by Rita Goldner

In keeping with my theme of blogs about interesting animals, this month I present the jaguar. I’ve chosen this magnificent big cat because a particular jaguar has been in the news lately here in Arizona. A jaguar at the World Wildlife Zoo bit a woman who climbed over a barrier to take a selfie with her. We found out later that the animal was pregnant at the time, and several weeks later gave birth to a healthy cub, an event applauded by zoo officials since captive births are rare.

The transgressor at the zoo later publicly apologized for her behavior and agreed the fault was all hers. Zoo officials stated that nothing would be done to the jaguar, since she had not escaped her confines; it was the zoo visitor who had intruded into the habitat. Of course the casual news reader can come up with plenty of blame to spread around: lack of education or supervision of zoo patrons, need for more fool-proof enclosures, whatever. Hopefully we can all agree that zero blame should land on the jaguar, who was just doing what comes naturally.

What springs to my mind, especially after a lot of recent research about jaguars (I DO love animal research!) is that the woman was lucky she wasn’t more seriously hurt. A jaguar’s bite is the most powerful of all the big cats, relative to its size. A jaguar can crush its prey’s skulls and turtle shells easily. Lions and tigers have bigger jaws, so their bite can be harder, but pound for pound the jaguar, the third largest cat, is pretty impressive.

The name jaguar came from the Tupian language in South America. Their word yaguara translates as “one which kills with a single leap.” Yikes!

The cat that looks most similar to the jaguar is the leopard, but there’s no chance of confusing the two cats in the wild, since leopards are found in Africa and Asia, and jaguars only in the Americas.

Jaguars may now survive only in Central and South America, not North America. One individual was spotted in southern Arizona a few years back, but scientists can’t find him anymore. They credit hunting and poaching for this loss.

At first I was sad when I read that our locally famous zoo jaguar had her baby taken from her at birth. The baby is being raised by humans and bottle fed with formula. After researching captive births, however, I see that sometimes the mother kills the newborn, so it seems the zoo officials didn’t want to take a chance, since leopards are nearing endangered status. About 15,000 are left in the wild.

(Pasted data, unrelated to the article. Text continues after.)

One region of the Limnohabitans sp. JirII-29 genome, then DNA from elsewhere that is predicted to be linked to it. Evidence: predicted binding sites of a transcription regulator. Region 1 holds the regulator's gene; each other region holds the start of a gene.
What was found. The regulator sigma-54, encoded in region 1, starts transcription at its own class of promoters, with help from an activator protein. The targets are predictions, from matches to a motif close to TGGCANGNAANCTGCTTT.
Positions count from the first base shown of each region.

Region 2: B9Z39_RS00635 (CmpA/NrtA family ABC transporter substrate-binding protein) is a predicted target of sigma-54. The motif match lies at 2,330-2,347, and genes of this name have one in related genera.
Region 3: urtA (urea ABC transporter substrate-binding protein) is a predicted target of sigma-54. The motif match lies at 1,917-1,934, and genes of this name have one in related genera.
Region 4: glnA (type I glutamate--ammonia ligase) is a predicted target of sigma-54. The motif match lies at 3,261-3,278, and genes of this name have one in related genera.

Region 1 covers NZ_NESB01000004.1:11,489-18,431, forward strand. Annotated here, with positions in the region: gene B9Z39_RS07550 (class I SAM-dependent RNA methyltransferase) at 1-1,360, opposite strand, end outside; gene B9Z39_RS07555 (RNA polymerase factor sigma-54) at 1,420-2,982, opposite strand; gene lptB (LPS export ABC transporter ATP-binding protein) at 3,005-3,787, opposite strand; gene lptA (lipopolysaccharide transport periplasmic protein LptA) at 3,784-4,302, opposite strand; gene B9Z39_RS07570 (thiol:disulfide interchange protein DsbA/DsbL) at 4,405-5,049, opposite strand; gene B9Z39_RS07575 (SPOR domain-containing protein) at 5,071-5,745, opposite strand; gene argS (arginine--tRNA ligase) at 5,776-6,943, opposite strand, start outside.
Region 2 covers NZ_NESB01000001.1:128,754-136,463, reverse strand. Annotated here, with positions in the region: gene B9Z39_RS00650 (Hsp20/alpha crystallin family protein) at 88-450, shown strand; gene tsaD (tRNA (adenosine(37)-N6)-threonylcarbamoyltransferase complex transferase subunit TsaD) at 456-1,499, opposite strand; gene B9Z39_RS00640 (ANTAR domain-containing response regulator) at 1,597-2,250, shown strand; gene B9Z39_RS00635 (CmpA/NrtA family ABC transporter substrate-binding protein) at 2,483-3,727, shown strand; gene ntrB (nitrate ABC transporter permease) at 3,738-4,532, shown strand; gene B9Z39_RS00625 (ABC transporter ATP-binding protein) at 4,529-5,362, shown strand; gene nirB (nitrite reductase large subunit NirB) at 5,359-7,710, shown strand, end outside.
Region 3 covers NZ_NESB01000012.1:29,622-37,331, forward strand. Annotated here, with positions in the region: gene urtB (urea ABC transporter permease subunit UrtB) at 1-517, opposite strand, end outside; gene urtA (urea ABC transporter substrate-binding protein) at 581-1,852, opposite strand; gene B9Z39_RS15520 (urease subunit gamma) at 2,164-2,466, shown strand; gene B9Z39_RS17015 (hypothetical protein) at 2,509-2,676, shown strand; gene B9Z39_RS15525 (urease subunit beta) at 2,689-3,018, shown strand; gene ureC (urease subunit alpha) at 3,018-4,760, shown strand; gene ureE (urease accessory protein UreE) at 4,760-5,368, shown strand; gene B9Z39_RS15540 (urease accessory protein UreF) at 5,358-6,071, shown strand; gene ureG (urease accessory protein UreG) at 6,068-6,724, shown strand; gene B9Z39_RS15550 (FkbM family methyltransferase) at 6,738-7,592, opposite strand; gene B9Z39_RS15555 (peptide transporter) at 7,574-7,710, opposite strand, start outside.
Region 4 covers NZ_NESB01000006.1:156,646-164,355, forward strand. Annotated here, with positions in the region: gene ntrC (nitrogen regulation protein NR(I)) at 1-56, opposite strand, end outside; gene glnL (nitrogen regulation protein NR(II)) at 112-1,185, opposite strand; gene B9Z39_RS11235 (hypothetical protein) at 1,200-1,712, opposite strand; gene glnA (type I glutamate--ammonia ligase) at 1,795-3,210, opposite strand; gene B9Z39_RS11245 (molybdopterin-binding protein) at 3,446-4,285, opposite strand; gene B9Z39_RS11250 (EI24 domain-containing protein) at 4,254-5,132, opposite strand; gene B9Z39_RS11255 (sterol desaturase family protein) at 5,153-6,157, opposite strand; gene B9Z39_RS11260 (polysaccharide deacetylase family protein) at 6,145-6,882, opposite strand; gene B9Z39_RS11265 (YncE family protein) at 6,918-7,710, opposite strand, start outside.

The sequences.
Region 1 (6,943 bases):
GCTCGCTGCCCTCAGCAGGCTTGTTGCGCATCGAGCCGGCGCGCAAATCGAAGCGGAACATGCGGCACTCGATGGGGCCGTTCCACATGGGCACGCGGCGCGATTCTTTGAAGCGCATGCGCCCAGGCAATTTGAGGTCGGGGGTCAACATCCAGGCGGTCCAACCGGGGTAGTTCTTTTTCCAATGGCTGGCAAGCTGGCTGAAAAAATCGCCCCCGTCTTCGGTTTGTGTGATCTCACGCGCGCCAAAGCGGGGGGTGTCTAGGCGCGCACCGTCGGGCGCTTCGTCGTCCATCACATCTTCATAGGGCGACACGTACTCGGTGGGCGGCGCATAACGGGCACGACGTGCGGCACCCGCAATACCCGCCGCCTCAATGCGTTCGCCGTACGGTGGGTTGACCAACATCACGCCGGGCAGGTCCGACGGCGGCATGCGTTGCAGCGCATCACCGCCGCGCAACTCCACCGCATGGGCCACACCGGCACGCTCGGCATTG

I prefer visiting and sketching animals at the Phoenix Zoo in lieu of the World Wildlife Zoo. Phoenix has large and interesting natural-looking habitats, while World Wildlife uses some caged enclosures. During my frequent sketching treks, I’ve informally dubbed the jaguars as one of the most beautiful animals there. They have the largest eyes of all the cats, relative to their head size. The eyes are gold/yellow. The coat is tawny gold (except for the occasional black cat) with dark rosettes that appear as groups of spots arranged in a pattern. Like other cats, male jaguars weigh more than females. The weight of the male is usually around 126 to 250 lbs., while females weigh around 100 to 200 lbs. The average height of a jaguar is 25 to 30 inches.

I also have to respect their formidable hunting skills. They’re great at climbing, sneak-crawling, and fishing. They even use their tails like a fishing lure. A jaguar’s eyesight is six times better than that of humans. They are the apex predators in their ecosystem, meaning no other animal eats them, and they eat just about every animal in sight. One was observed dragging an 850-pound leatherback sea turtle to a hidden place to eat leisurely. They don’t chase their prey; rather, they wait and attack suddenly. This ambush strategy is unequaled in the animal kingdom.

Like most endangered species, jaguars are threatened in the wild by deforestation of the rainforest and encroaching civilization. They are considered by scientists and conservationists to be an “umbrella species,” which means that when they are helped by conservation efforts, other species are aided indirectly, so the whole ecosystem benefits.

Thanks for listening! Comments welcome.




Rita Goldner
is the author and illustrator of the children’s picture book, Orangutan: A Rita Goldner2Day in the Rainforest Canopy. Rita has also written and illustrated two eBooks, Jackson’s History Adventure and Jackson’s Aviation Adventure, in the Jackson’s Adventure series.For orangutan facts and images and to purchase the book (also available as an ebook), visit Or by the Kindle version here. Rita’s newest book, Making Marks on the World: A Storybook for Left- and Right-Handed Coloring, is available for purchase here. Works in progress: H2O Rides the Water CycleThe Flying Artist, and Rose ColoredTo view additional illustrations and Rita’s books in progress, visit Rita’s website. Contact Rita here. Follow Rita on Facebook. Subscribe to Rita’s newsletter, Orangutans and More! and receive a free coloring page of today’s illustration.

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